On the same day Oksana Shyshkova won a Winter Paralympic gold in the Women’s Biathlon in Beijing, her home city of Kharkiv was being bombed, as it has been for the last two weeks, by Russian forces.
For many Ukrainian athletes in Beijing, this is an impossible situation to be in, but they keep winning medals.
Anastasiya Khomutova, a Ukrainian-born Senior Lecturer of Sport at the University of Brighton, is training to be a Sport Psychologist. Her first piece of advice for the athletes is to stay grounded in the world of the tournament.
“Control the controllables.
“In a situation like this, there are so many things that we cannot actually control. And that what really hinders performance. So do whatever it is you’ve been doing every day, and, you know, stick to it.”
The thoughts rushing through the athletes’ head are also going through Khomutova’s. The worries she tells me are relatable to everyone who knows somebody in the country.
“A lot of my family members or my friends were in Ukraine, they managed to go to more safe countries now. Which is really a big relief.
“But many people did not have this opportunity. They’re still there, and it is absolutely terrifying. It doesn’t look like it’s going to end anytime soon. Even if it does, so many things have been destroyed already.”
Focusing on their sport does have its benefits, and it appears to be working for the Ukrainian athletes a stressful time.
They are currently second in the medals table, behind China, and have broken the medals record at a Winter Paralympics.
However, alongside this advice, Dr Khomutova told me that if she was the sports psychologist to the Ukrainian team in Beijing, she would also refer them to a clinical psychologist to help them with any mental trauma.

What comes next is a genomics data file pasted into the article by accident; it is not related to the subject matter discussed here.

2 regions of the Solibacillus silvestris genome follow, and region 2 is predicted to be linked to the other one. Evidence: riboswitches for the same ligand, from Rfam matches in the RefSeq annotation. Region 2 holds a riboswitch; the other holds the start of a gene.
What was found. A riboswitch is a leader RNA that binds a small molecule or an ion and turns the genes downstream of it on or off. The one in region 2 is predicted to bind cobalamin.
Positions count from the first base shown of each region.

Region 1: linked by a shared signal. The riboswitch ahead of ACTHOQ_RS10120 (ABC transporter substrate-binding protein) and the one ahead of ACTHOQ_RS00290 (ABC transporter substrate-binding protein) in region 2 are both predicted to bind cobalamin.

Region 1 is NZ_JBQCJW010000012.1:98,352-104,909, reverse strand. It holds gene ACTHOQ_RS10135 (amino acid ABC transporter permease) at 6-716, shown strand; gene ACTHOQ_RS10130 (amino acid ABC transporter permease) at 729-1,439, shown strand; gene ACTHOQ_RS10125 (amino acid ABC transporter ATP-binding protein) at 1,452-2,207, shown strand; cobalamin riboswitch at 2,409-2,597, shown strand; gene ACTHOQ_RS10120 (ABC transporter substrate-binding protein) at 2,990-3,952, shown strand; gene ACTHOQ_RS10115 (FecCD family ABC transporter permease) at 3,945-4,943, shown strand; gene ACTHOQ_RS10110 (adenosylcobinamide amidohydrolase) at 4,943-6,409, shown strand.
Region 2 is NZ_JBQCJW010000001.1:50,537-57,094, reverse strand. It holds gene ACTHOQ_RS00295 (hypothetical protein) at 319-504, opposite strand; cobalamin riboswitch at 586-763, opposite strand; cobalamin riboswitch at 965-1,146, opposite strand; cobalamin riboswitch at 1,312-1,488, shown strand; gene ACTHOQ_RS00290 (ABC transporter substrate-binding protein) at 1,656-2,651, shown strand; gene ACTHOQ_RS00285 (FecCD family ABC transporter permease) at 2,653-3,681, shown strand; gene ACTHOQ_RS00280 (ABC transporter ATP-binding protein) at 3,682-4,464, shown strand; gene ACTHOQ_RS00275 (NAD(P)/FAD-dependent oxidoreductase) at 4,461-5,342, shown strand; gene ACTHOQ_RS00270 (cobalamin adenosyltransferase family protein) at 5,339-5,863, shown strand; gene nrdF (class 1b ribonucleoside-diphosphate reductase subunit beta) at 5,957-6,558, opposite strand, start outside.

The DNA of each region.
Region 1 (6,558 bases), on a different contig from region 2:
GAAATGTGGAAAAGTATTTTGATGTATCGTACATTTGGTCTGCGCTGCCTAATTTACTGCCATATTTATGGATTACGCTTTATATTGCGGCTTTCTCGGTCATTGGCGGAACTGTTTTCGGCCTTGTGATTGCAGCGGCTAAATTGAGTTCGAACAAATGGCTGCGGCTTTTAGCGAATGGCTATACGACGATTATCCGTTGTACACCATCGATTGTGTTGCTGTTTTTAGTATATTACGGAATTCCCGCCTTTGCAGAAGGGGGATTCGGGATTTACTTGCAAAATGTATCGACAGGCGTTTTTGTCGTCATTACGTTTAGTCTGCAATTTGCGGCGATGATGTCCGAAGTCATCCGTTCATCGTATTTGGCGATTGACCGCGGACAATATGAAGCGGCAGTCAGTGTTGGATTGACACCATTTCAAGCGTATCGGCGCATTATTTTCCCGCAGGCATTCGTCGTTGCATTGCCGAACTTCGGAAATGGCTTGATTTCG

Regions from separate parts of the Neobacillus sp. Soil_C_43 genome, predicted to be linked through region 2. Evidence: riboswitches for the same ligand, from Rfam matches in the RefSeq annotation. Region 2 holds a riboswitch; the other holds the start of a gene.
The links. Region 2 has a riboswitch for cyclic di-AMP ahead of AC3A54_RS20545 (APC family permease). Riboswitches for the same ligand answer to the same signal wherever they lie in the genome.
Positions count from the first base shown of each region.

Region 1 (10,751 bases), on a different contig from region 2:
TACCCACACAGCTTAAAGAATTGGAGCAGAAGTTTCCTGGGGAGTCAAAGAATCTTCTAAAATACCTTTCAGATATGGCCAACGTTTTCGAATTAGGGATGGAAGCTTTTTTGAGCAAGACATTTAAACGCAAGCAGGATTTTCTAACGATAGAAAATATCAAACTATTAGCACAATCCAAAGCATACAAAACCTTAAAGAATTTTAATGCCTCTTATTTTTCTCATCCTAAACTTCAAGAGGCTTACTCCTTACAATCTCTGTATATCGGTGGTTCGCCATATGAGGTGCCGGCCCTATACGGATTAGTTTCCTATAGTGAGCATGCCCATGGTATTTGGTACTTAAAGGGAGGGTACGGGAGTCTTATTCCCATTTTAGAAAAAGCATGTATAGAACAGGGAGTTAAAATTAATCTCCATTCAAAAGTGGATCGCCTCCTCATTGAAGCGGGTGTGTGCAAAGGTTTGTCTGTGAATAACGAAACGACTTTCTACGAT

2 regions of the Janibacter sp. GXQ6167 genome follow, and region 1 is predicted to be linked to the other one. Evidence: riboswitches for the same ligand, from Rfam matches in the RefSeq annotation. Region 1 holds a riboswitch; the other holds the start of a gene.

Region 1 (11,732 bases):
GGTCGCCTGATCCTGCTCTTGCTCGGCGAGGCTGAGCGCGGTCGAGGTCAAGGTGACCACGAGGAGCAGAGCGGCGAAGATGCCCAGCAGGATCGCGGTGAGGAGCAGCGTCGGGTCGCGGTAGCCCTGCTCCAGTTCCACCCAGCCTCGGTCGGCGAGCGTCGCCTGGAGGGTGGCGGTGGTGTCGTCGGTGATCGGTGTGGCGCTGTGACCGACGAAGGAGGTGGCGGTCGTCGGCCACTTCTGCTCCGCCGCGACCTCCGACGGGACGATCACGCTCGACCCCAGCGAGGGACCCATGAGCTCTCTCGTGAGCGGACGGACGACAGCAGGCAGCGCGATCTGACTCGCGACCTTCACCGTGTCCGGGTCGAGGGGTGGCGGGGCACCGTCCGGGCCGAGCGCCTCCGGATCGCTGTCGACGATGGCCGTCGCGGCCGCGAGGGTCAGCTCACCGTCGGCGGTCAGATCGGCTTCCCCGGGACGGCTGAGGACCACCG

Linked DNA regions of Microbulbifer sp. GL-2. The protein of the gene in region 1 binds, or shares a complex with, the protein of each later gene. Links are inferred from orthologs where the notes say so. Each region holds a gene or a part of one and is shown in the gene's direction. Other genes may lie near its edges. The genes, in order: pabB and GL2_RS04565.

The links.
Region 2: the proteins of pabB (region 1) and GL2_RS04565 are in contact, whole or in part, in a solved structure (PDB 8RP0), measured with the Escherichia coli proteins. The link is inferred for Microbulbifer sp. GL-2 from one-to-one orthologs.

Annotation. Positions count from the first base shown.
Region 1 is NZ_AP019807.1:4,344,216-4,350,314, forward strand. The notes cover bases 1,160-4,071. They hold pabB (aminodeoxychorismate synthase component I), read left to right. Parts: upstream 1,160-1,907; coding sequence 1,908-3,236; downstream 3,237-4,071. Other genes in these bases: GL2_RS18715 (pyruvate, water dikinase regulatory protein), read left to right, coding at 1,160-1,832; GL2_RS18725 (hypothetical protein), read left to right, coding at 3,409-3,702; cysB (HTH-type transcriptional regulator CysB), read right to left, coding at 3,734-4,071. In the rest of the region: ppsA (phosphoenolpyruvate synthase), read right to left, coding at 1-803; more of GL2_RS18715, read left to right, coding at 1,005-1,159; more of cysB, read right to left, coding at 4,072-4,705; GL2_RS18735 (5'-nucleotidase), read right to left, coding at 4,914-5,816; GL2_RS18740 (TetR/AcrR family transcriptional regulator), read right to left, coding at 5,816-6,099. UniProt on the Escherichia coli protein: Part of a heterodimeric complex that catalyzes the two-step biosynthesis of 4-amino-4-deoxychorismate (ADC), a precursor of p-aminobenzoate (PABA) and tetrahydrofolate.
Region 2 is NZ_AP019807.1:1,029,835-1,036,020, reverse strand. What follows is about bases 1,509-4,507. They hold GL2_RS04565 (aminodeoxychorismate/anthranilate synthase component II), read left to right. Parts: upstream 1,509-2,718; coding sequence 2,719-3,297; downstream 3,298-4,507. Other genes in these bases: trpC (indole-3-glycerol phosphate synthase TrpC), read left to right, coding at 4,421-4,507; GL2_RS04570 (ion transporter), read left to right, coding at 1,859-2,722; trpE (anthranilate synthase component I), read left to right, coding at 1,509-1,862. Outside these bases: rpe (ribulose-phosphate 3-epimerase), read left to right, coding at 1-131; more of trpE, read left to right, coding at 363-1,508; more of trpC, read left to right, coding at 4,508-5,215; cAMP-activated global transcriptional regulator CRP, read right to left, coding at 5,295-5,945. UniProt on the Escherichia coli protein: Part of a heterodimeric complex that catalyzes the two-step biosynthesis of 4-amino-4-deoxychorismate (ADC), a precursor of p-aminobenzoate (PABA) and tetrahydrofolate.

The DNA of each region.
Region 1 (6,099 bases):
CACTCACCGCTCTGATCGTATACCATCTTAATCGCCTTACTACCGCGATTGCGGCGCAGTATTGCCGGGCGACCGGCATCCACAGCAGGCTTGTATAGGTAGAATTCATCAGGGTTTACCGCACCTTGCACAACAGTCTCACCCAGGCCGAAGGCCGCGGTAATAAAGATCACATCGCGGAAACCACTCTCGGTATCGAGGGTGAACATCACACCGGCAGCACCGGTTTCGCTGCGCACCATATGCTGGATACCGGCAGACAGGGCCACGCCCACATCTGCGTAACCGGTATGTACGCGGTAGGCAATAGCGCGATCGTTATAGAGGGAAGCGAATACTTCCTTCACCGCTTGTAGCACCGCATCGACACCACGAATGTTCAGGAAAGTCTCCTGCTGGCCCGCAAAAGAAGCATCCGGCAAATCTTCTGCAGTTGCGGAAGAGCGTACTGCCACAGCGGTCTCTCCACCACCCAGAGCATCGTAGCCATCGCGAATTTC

“This is something that they teach us to do. You need to be really careful with your limitations. There are some things you know, and some things you just cannot do.
“It doesn’t mean that you are a bad professional, it actually means that you’re good when you know your limitations.”
It is not only in her professional life that Khomutova is aware of her limits. She has found much that the things that she has learned in helping the athletes she works with also worked for her own life.
“I use quite a lot of relaxation techniques. Breathing is probably my favorite exercise, because through controlling your breathing, you get a sense of controlling everything else in your body and in your mind.”
Athletes are aware of the power of speaking out issues that affect them personally. Khomutova recognises the visibility Ukrainians in Beijing have, and also highlights the benefits of not bottling things inside.
“It’s important to talk about things like this. It’s really nice and useful to share emotions like this to admit that they happen.
“If you pretend that it doesn’t happen, it will probably not work out, because it will impact your well-being and your performance anyway.”
Find out more about Anastasiya Khomutova here.
Read more about the Ukrainian Paralympic athletes here.
Read more about how sport is reacting to the war in Ukraine here.